If Gokarna is the Cow’s Ear, then I am a flea, or a mite or, as always, the Fretful Midge. I travel with trepidation and exhilaration. Before you travel anywhere, no matter how much or how little you know about it beforehand, you have a little picture of how it’s going to be. And it’s never like that little picture which was born of sketchy, squiggly little preconceived notions. I remember I thought of Dharmsala as one great big hill with a temple on top of it where the Dalai Lama sat in meditation, long before I ever got there. None of it could have been further from the truth- except that of course the Dalai Lama does sit in meditation at the top of the McCleod Ganj in his temple, just not all the time. He is surrounded by a town teeming with foundation less houses and hotels that, with one seismic rumble, could all come toppling down.
So Gokarna , a small coastal town in the State of Karnataka in India, is the place where Shiva was born in the cow’s ear, which, topographically, is the OM Beach at Gokarna, a piece of coast shaped like a great OM. In my dreamy ill informed mind, I would be visiting Shiva Temples with my son, immersed in the same kind of devotional frenzy that we had at Shirdi Sai Baba’s temple in Shirdi. … but it was not to be. Shiva, a God that would welcome anyone, being the One who meditates in the Charnel Grounds, has temples in Gokarna (and all over India) that are heavily guarded by its priests. The more powerful the deity within, the more heavily guarded. I armed myself with flower offerings pushed on me by a wizened old Gokarna lady- beautiful roses and lilies on a banana leaf- my offering to Shiva. No sooner had we set foot in the dark temple, the priests- bare chested with thick radraksha beads around their necks- told us to get lost. Get out. No welcome. Me, and my son. No. No white people. I handed the priest my banana leaf floral offering, and glared, fleeing the temple in a mixture of shame and rage.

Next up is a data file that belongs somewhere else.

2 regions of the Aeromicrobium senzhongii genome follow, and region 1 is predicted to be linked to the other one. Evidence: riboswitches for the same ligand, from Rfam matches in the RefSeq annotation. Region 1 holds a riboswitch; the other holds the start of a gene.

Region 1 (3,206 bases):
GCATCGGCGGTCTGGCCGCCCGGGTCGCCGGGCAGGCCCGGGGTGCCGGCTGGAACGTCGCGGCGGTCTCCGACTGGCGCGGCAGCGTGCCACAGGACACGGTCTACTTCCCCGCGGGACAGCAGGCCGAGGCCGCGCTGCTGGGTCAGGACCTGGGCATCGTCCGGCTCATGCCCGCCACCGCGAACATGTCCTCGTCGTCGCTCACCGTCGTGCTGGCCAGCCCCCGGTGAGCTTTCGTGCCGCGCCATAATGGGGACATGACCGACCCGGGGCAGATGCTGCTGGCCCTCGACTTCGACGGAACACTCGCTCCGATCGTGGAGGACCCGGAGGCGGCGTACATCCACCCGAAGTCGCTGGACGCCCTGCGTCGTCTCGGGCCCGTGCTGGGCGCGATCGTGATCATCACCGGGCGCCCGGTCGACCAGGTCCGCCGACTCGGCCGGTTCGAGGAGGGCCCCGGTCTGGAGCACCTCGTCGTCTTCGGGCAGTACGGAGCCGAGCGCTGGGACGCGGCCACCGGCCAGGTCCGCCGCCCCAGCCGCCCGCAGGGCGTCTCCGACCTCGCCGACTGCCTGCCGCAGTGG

At first I felt I had a right to be there as much as any devotee, as I have a great respect for Shiva, the original yogi, who resides at Mount Kailash in Tibet, a place I have been dreaming to go to, forever. All sorts of theories started to whir in my mind: it was a conspiracy of the Shiv Sena, the right wing Hindu Supremacists who can be rather thuggish when it comes to defending their religion. But… it was more than that. It was ancient. That arrogance of the Brahmin priests, it was ancient. The last people they were going to let into their temple, in the very birthplace of Shiva and where the most powerful Shiva Lingam (see above) resides, was and is the white foreign tourist with their silly little devices that they click and snap, causing great irritation to the Gods.
The Shiva Lingam (a phallic form that is an abstract representation of Shiva) in this Mahabalewsar Temple in Gokarna is one of the most powerful in all of India. The story of how it got here is long, and involves Ganesha, son of Shiva and Parvati, placing the Lingam on the ground, having tricked the God Ravana. Ganesha vanished from the scene with his cows. Ravana then chased the only cow he could see, which was going underground. He got hold of the cow’s ear, as the rest of cow’s body disappeared underground. It is this ear now seen in a petrified form, which has given the name ‘Gokarna’ to the this town. Gokarna means “Cow’s ear.” (in Sanskrit ‘Gow’ means “cow” and ‘karna’ means “ear”). Ravana tried hard to lift the Shiv Linga but failed as it was firmly fixed and he fainted and when he woke he gave the name Mahabaleshwar (meaning all-powerful) to the Lingam. So, Gokarna has a lot to boast about.
The next day, outside the Ganesh Temple nearby, (which allows annoying foreign visitors into its sanctum), a motley crew of old Karnataka ladies in bright saris swarmed around us. We didn’t intend to visit Ganesh that day as we had pressing issues with my son’s bowels, so we moved swiftly on… or tried to. But an old lady latched onto me with a garland of lilacs, which she wanted ten rupees for and repeated “das rupee, das rupee, das rupee” so many times, waving the garland in my face, that I gave in and handed her the 10 rupees and took the garland, only to be immediately accosted by a dark brown cow who nudged me with her nose, grabbed the lilac garland and gobbled it all up. Yes, the cows love to eat flowers. We saw a group of them on Gokarna bay on our first day munching their way through a garlanded bus. Meaning that they munched the flowers- threads and all- that decorated the front of this particular bus- marigolds and lilac strung together, heralding the arrival of a bus load of pilgrims. A great feast this was for the cows.